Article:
Bedwell predicted more controversy about AB 32, the state legislation on global warming and carbon footprints. One source of contention is defining the carbon footprint for a California vineyard. Some environmental interests, he said, want to consider even the mining of metal used for a tractor as part of the footprint.

The imposition of new regulations for volatile organic compounds has been severe for farm operations such as strawberries in Ventura County, which after expanding acreage for the crop a few years ago must now face a reduction in acres because of prohibition of use of essential fumigants. “It doesn't seem fair, but it's a reality.”

Among other continuing challenges, Bedwell said, many of the new, reduced risk pesticides do not provide efficacy consistent with requirements of export markets.

“Forty percent of our California table grape production and about 25 percent of our tree fruit are exported. We have to maintain those markets in a very competitive worldwide environment. We are telling regulators that we need to maintain a toolbox (of pesticides) that allows us to compete.”

Food safety, an issue with intense interest across the nation, is the subject of much new proposed legislation. Bedwell said he expects much attention to regulations this year as grocery industries and others apply pressure to legislators. The league, he added, is insisting that regulations must be “commodity specific and with risk-based analysis.”

On the California scene, efforts by governmental agencies to control the light brown apple moth, an invasive pest from Australia, in coastal counties has sparked public outcry and submission of four bills in the state legislature.

After the moth was discovered in Santa Cruz and Monterey counties, the state mounted a pheromone spray program to confuse and disrupt the insect's mating. Outraged citizens claimed illnesses from exposure to the spray material.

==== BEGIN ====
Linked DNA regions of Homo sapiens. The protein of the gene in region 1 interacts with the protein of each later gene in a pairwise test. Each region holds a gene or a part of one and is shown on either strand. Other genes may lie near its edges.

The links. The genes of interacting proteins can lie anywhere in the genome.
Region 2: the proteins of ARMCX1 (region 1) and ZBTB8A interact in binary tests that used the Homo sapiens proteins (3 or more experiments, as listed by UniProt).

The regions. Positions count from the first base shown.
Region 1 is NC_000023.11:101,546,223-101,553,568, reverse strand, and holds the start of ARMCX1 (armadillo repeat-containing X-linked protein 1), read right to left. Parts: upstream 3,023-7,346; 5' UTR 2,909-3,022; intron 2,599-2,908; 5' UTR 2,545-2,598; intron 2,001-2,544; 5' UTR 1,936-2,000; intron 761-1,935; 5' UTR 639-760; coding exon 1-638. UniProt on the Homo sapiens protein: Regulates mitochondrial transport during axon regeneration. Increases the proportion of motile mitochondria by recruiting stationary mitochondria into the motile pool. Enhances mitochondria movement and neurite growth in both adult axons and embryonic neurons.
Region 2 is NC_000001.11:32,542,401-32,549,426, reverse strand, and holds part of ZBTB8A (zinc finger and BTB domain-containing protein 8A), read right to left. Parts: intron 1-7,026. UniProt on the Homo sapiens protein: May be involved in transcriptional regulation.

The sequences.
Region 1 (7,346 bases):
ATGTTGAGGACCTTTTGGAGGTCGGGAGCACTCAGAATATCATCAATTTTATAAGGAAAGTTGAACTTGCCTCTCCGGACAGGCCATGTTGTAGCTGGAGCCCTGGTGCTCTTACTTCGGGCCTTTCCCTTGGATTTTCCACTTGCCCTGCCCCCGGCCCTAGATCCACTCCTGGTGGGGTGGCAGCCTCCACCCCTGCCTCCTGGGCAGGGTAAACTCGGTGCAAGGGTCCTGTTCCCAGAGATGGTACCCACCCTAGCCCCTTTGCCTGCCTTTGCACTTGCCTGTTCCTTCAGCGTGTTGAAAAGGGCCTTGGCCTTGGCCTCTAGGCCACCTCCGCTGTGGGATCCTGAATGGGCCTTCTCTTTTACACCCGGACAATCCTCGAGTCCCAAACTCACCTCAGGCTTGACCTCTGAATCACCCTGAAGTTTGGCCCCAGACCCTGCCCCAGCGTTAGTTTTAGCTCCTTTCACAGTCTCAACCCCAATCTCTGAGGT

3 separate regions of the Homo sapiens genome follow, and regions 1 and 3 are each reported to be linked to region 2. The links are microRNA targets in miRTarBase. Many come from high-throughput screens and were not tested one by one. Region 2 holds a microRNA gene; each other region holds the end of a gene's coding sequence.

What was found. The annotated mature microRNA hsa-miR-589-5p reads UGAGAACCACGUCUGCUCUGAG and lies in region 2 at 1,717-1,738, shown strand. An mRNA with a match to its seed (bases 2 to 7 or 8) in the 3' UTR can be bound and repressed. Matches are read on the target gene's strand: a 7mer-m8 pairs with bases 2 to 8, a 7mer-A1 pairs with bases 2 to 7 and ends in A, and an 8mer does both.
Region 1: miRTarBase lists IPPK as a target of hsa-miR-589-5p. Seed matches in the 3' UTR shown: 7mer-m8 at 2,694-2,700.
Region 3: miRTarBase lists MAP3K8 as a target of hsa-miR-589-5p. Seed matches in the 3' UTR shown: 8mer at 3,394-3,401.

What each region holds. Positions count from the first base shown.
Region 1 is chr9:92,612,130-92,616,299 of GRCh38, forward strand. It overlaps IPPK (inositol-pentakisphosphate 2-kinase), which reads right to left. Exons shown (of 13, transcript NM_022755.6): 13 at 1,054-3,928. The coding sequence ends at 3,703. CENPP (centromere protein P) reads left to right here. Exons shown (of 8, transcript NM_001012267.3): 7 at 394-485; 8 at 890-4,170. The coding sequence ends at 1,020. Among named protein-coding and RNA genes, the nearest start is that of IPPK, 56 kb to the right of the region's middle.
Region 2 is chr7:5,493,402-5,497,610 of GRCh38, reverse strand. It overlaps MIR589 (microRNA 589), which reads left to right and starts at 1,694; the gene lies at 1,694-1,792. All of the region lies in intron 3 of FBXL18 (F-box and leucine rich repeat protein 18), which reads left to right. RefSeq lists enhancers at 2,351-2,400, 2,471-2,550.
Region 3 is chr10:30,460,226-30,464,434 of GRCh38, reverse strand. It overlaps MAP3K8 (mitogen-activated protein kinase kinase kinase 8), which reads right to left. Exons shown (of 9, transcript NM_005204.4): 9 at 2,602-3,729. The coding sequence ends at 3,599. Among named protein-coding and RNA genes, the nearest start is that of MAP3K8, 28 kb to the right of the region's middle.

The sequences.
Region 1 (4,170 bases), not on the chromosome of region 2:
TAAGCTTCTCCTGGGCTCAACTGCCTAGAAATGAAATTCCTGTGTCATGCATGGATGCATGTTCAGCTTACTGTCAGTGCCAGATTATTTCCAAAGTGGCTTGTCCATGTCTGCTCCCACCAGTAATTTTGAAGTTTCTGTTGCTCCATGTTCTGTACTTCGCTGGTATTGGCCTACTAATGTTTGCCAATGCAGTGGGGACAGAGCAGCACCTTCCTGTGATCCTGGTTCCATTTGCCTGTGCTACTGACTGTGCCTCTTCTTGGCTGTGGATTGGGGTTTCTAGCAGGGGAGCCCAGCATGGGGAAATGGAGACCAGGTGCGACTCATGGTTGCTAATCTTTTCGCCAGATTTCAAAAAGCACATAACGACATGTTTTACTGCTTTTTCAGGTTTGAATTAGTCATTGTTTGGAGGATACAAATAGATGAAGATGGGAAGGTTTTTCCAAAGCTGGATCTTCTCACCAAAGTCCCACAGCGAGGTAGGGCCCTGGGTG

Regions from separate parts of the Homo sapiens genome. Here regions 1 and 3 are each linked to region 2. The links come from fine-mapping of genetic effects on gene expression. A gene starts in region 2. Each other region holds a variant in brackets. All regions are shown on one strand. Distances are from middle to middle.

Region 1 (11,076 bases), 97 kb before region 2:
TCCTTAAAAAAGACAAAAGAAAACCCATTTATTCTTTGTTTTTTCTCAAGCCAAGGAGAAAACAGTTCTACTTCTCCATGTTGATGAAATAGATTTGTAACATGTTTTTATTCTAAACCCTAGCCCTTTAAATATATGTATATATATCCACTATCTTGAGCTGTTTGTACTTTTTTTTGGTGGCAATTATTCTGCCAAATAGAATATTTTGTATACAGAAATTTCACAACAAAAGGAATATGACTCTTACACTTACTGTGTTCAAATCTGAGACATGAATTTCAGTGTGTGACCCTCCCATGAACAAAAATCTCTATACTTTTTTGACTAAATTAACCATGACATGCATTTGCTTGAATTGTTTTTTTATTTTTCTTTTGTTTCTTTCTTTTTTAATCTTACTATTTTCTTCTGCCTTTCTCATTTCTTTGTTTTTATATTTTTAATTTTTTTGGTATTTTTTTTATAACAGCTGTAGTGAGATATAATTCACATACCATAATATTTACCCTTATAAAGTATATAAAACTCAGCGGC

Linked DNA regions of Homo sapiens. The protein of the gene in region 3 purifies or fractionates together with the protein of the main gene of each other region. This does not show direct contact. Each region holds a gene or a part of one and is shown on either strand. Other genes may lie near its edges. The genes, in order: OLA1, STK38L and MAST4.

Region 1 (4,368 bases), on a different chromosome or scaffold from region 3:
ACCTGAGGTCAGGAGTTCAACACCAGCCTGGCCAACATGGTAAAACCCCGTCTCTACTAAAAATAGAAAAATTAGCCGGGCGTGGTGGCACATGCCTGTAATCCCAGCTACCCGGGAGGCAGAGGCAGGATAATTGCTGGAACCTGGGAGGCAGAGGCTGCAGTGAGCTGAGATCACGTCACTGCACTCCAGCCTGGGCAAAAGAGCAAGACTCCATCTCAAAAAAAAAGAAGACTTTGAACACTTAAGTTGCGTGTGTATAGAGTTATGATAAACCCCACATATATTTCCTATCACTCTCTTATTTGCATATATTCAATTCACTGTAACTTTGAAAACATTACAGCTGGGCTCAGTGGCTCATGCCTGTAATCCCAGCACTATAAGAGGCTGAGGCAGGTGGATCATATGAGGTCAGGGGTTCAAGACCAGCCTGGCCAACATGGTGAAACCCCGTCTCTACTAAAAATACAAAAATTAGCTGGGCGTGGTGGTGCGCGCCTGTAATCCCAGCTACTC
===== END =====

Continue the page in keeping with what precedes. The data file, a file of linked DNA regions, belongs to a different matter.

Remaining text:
The danger to California fruit industries is a statewide quarantine if the pest is not controlled. “It's frightening, but it is real,” Bedwell said. He called for agriculture to write letters to legislators in support of the spray program.

In these times of multiple definitions of “sustainability” in agriculture, Bedwell said the league wants to see three components included in a definition: environmentally friendly, socially responsible, and economically viable.

In a marketing presentation, Don Harris, director of wholesale sales, Naturipe Farms, Naples, Fla., said one obstacle to the California fresh fruit industry is that too many consumers across the U.S. do not realize that individual growers, not massive corporate farms, make up the industry.

Harris urged growers to remember that taste of the fruit brings customers back and builds their trust, as well as sales.

Consumers, time-starved in their shopping, are looking for new foods for quick and easy preparation of meals, and salads have fueled the success of cut vegetables. Harris predicted that bagged, cut fruit will be the next revolution, and flavor, freshness, and a healthy image will be vital.

Retailers attuned to this are rearranging produce displays in novel combinations, such as tangerines and pomegranates, or in different locations in the store to attract buyers. “They go back to the same store but see a change, a new experience, inside,” he said.